Monday, November 07, 2011

Death Trap Fancy

Is the Era of the Motorcycle Over? asks Frederick Seidel in the NYTimes.

I hope so.

He suggests that young men are buying iPhones instead of motorcycles, because both have sleek glamor. I don't think that's why, but even if it was, that's fine - your iPhone won't kill you (no definitive connection between cell phones and cancer has been found) and it won't kill your friends. You can't say that about motorcycles. I knew two people who were killed thanks to a motorcycle - the first was Peggy, the sister of my friend Craig, who flew off the back of her boyfriend's motorcycle. The boyfriend survived.

The second was my dear Earl Rich who didn't see an oncoming pickup truck make a sudden left-hand turn in front of him until it was too late.

My brother Kevin was almost injured by a motorcyclist who was driving in the oncoming lane and whose boot got caught in the lane divider - the motorcyclist went flying across two lanes of traffic and landed on my brother's windshield. The boot, with foot inside, remained wedged in the lane divider. The motorcyclist died and if my brother had been on a motorcycle instead of a car, he would probably have been killed too.

How dangerous are motorcycles? The Traffic Safety website has the facts:
  • Motorcycles are the most dangerous type of motor vehicle to drive. These vehicles are involved in fatal crashes at a rate of 35.0 per 100 million miles of travel, compared with a rate of 1.7 per 100 million miles of travel for passenger cars.

  • Motorcyclists were 35 times more likely than passenger car occupants to die in a crash in 2006, per vehicle mile traveled, and 8 times more likely to be injured.

  • Approximately 80% of motorcycle crashes injure or kill a motorcycle rider, while only 20% of passenger car crashes injure or kill a driver or passenger in their vehicle.
More fun facts on the web site.

The Traffic Safety site also mentions that more people over 40 and more women are driving motorcycles now. I'm sure that does nothing to help the cachet of driving a motorcycle now that it isn't something cool young guys mostly do. God knows plenty of men over 40 on online dating sites like to post pictures of themselves with their motorcycles - or even better just their motorcycles. Clearly over-40 guys believe it makes them look desirable to own a motorcycle.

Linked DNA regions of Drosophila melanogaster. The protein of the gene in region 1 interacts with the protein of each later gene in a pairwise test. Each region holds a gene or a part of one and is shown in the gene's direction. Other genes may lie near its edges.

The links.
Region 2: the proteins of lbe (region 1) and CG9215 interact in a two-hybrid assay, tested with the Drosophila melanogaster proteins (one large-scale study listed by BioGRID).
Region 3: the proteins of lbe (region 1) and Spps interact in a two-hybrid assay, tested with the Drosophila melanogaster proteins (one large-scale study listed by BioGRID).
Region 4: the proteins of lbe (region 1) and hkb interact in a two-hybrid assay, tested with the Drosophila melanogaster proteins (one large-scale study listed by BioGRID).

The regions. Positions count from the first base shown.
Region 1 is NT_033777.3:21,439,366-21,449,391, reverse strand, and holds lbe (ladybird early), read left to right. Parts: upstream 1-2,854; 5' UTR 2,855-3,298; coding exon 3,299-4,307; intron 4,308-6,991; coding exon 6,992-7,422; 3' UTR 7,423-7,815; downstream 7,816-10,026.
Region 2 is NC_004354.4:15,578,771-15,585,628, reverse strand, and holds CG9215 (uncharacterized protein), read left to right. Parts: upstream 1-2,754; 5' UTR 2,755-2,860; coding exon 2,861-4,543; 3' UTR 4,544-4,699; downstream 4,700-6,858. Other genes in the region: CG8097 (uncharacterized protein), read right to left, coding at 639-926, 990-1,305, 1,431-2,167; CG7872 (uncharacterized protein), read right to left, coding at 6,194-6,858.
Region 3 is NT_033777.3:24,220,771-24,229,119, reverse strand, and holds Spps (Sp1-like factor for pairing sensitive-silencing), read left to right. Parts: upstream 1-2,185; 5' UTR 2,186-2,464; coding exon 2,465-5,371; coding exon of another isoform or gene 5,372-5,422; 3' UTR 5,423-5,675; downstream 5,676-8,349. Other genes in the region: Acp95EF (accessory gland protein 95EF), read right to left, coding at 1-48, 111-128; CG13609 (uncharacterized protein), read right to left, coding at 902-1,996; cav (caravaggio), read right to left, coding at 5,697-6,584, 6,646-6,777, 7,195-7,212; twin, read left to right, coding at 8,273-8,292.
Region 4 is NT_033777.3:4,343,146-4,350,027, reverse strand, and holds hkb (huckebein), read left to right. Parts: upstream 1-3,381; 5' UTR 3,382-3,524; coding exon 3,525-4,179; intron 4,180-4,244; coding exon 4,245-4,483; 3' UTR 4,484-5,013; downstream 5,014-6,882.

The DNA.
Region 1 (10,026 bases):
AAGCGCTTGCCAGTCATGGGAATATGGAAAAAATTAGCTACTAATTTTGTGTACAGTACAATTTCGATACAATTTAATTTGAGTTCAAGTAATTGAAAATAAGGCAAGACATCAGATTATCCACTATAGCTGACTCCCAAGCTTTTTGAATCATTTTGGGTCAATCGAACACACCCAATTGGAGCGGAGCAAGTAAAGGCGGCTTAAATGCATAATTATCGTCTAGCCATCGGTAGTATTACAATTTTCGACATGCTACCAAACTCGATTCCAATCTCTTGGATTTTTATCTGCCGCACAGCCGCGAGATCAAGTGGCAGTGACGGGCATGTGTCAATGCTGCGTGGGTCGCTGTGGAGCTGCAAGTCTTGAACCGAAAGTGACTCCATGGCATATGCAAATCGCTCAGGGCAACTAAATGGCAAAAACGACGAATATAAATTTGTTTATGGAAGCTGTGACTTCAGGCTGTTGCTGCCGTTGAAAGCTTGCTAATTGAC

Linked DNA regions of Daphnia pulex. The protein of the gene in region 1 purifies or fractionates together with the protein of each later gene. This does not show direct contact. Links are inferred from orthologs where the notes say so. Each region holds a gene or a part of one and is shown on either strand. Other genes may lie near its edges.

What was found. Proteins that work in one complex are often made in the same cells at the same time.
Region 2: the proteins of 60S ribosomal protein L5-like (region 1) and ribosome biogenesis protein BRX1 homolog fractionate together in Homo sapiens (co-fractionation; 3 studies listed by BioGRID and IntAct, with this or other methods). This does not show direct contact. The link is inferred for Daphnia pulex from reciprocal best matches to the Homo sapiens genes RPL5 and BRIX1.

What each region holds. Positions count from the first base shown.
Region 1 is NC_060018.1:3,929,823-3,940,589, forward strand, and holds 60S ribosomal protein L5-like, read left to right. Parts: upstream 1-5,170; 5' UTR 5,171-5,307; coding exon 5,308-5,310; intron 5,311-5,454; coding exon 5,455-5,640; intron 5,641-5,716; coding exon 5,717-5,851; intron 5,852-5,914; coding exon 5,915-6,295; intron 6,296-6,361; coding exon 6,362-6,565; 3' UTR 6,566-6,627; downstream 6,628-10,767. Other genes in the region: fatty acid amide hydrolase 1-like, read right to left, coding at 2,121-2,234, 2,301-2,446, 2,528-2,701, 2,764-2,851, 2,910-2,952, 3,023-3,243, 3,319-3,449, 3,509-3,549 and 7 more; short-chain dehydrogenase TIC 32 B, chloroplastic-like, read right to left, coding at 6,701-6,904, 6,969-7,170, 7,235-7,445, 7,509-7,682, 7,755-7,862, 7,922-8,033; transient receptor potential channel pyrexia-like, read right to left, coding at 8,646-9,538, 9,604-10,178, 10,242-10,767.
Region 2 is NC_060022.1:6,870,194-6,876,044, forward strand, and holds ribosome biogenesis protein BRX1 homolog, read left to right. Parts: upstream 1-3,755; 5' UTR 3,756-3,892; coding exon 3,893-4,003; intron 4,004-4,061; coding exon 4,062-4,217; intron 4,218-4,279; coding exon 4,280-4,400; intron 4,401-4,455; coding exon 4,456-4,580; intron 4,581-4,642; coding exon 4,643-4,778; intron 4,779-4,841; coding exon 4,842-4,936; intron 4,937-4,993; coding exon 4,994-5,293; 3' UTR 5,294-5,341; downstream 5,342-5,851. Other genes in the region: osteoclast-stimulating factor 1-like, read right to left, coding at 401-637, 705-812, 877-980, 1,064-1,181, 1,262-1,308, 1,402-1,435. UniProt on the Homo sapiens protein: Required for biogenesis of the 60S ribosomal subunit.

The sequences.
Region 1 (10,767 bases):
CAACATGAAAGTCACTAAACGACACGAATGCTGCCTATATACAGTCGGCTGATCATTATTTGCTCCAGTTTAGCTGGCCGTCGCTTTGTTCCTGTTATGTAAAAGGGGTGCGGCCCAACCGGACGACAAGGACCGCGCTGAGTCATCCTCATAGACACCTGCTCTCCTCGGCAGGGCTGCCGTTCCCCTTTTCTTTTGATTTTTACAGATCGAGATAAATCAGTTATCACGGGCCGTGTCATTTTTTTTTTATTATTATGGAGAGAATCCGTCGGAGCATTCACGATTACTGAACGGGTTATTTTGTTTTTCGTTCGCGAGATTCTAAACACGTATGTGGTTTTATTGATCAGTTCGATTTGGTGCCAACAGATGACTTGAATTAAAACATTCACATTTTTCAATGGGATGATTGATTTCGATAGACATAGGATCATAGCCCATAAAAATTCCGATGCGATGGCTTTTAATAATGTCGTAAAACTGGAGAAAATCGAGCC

Unlike the glory days of motorcycles, women are now much more likely to own their own vehicles - because they are more likely to have jobs. They aren't as likely to need a man to drive them around and have less patience to be driven around on a vehicle that permits neither conversation nor driving in inclement weather. Motorcycles are a luxury in which the costs have outweighed the benefits of coolness.

Seidel ends his paen to motorcycles this way:
In Dallas, at Advanced Motorsports, his motorcycle dealership, Jeff Nash, a gentleman and one of the great Ducati racebike tuners in America, and a racer himself, deplores the passivity of the young who would rather be home with their iPads playing computer games than astride the red-meat lightning of an 1198 Superbike blazing down a Texas highway making that unmistakable growling deep Ducati sound. Mr. Nash would go further.

Better to be out in the air astride just about any motorcycle alive!

But if he really wants young men to be outside, what's wrong with walking? What's wrong with skateboards? With rollerblades? With bicycles? All give you more exercise, make almost no noise, burn no fossil fuels, and are much, much safer.

No, the key to what Seidel really wants is the word "red-meat" - Seidel gives fuck-all for the great outdoors, what Seidel longs for is a return to manly macho. He should just come out and say it, instead of presenting himself as some kind of advocate of freedom and physical activity. It's his dissembling which reveals why he truly needs a motorcycle to make him feel all virile - because actually, he's a wimp.